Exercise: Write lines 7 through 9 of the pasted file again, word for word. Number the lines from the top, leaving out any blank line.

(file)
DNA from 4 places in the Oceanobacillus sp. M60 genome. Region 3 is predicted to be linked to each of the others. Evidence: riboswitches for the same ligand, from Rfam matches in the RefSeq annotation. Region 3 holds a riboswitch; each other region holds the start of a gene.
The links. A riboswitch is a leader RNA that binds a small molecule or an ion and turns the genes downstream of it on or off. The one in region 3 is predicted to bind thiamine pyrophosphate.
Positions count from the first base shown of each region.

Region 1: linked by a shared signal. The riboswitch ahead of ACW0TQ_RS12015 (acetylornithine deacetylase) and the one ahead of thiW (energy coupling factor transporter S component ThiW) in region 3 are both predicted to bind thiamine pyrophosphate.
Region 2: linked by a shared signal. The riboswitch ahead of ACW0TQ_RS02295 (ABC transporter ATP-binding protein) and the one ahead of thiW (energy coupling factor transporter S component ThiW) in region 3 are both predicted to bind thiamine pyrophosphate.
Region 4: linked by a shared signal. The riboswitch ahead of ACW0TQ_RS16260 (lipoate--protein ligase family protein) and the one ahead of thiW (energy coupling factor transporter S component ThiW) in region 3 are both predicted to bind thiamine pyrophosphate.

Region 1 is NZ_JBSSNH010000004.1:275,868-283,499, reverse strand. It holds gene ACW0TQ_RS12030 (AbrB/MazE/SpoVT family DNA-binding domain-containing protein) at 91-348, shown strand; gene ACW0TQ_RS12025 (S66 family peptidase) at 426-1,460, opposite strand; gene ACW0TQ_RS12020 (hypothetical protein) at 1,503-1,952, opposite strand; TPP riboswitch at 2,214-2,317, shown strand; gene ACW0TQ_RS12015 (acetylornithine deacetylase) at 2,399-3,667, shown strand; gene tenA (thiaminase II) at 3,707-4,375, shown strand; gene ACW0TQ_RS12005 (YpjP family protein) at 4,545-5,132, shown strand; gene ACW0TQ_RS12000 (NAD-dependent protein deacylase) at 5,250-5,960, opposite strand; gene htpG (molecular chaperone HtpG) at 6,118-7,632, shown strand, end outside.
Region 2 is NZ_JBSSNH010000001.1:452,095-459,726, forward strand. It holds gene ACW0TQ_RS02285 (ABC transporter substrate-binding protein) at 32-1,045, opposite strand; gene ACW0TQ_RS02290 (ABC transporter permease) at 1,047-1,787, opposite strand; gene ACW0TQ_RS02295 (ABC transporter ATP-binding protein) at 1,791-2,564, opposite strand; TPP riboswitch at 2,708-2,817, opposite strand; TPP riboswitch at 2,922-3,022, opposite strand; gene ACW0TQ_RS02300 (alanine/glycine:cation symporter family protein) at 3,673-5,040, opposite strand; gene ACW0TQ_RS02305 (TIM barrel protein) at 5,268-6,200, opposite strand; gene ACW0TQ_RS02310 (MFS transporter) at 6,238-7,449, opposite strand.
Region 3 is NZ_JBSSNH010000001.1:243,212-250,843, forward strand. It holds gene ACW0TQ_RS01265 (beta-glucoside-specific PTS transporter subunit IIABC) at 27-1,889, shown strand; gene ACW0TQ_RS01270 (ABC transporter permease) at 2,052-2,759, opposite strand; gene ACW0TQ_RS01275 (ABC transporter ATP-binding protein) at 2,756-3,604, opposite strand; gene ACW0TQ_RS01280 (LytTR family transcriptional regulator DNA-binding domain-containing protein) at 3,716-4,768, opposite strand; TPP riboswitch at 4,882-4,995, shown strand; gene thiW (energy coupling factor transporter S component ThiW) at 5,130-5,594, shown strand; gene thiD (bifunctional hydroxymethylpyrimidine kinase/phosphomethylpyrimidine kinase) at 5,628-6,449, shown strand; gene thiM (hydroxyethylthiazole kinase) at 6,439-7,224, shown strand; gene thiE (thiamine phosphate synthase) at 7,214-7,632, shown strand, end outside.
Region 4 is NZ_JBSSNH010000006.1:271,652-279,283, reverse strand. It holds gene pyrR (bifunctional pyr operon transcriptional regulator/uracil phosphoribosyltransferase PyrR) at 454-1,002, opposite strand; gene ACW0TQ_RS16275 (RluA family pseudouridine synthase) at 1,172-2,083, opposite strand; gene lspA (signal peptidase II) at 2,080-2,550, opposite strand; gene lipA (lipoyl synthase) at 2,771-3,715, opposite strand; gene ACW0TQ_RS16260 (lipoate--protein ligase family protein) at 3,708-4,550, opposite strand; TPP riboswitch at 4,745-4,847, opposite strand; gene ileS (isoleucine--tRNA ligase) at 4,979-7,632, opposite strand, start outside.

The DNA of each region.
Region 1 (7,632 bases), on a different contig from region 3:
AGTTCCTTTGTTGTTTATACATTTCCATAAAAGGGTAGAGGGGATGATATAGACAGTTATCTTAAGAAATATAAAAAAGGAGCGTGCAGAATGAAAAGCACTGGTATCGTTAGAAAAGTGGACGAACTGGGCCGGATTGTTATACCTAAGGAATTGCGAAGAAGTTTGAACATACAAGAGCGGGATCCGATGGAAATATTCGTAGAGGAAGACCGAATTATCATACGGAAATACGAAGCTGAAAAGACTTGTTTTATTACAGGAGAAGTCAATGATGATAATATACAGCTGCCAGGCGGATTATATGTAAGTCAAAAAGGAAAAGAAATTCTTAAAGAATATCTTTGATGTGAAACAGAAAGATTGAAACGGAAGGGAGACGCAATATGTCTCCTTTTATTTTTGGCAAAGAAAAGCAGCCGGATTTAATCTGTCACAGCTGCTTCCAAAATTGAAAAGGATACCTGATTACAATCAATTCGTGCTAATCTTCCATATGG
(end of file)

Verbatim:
Region 1 is NZ_JBSSNH010000004.1:275,868-283,499, reverse strand. It holds gene ACW0TQ_RS12030 (AbrB/MazE/SpoVT family DNA-binding domain-containing protein) at 91-348, shown strand; gene ACW0TQ_RS12025 (S66 family peptidase) at 426-1,460, opposite strand; gene ACW0TQ_RS12020 (hypothetical protein) at 1,503-1,952, opposite strand; TPP riboswitch at 2,214-2,317, shown strand; gene ACW0TQ_RS12015 (acetylornithine deacetylase) at 2,399-3,667, shown strand; gene tenA (thiaminase II) at 3,707-4,375, shown strand; gene ACW0TQ_RS12005 (YpjP family protein) at 4,545-5,132, shown strand; gene ACW0TQ_RS12000 (NAD-dependent protein deacylase) at 5,250-5,960, opposite strand; gene htpG (molecular chaperone HtpG) at 6,118-7,632, shown strand, end outside.
Region 2 is NZ_JBSSNH010000001.1:452,095-459,726, forward strand. It holds gene ACW0TQ_RS02285 (ABC transporter substrate-binding protein) at 32-1,045, opposite strand; gene ACW0TQ_RS02290 (ABC transporter permease) at 1,047-1,787, opposite strand; gene ACW0TQ_RS02295 (ABC transporter ATP-binding protein) at 1,791-2,564, opposite strand; TPP riboswitch at 2,708-2,817, opposite strand; TPP riboswitch at 2,922-3,022, opposite strand; gene ACW0TQ_RS02300 (alanine/glycine:cation symporter family protein) at 3,673-5,040, opposite strand; gene ACW0TQ_RS02305 (TIM barrel protein) at 5,268-6,200, opposite strand; gene ACW0TQ_RS02310 (MFS transporter) at 6,238-7,449, opposite strand.
Region 3 is NZ_JBSSNH010000001.1:243,212-250,843, forward strand. It holds gene ACW0TQ_RS01265 (beta-glucoside-specific PTS transporter subunit IIABC) at 27-1,889, shown strand; gene ACW0TQ_RS01270 (ABC transporter permease) at 2,052-2,759, opposite strand; gene ACW0TQ_RS01275 (ABC transporter ATP-binding protein) at 2,756-3,604, opposite strand; gene ACW0TQ_RS01280 (LytTR family transcriptional regulator DNA-binding domain-containing protein) at 3,716-4,768, opposite strand; TPP riboswitch at 4,882-4,995, shown strand; gene thiW (energy coupling factor transporter S component ThiW) at 5,130-5,594, shown strand; gene thiD (bifunctional hydroxymethylpyrimidine kinase/phosphomethylpyrimidine kinase) at 5,628-6,449, shown strand; gene thiM (hydroxyethylthiazole kinase) at 6,439-7,224, shown strand; gene thiE (thiamine phosphate synthase) at 7,214-7,632, shown strand, end outside.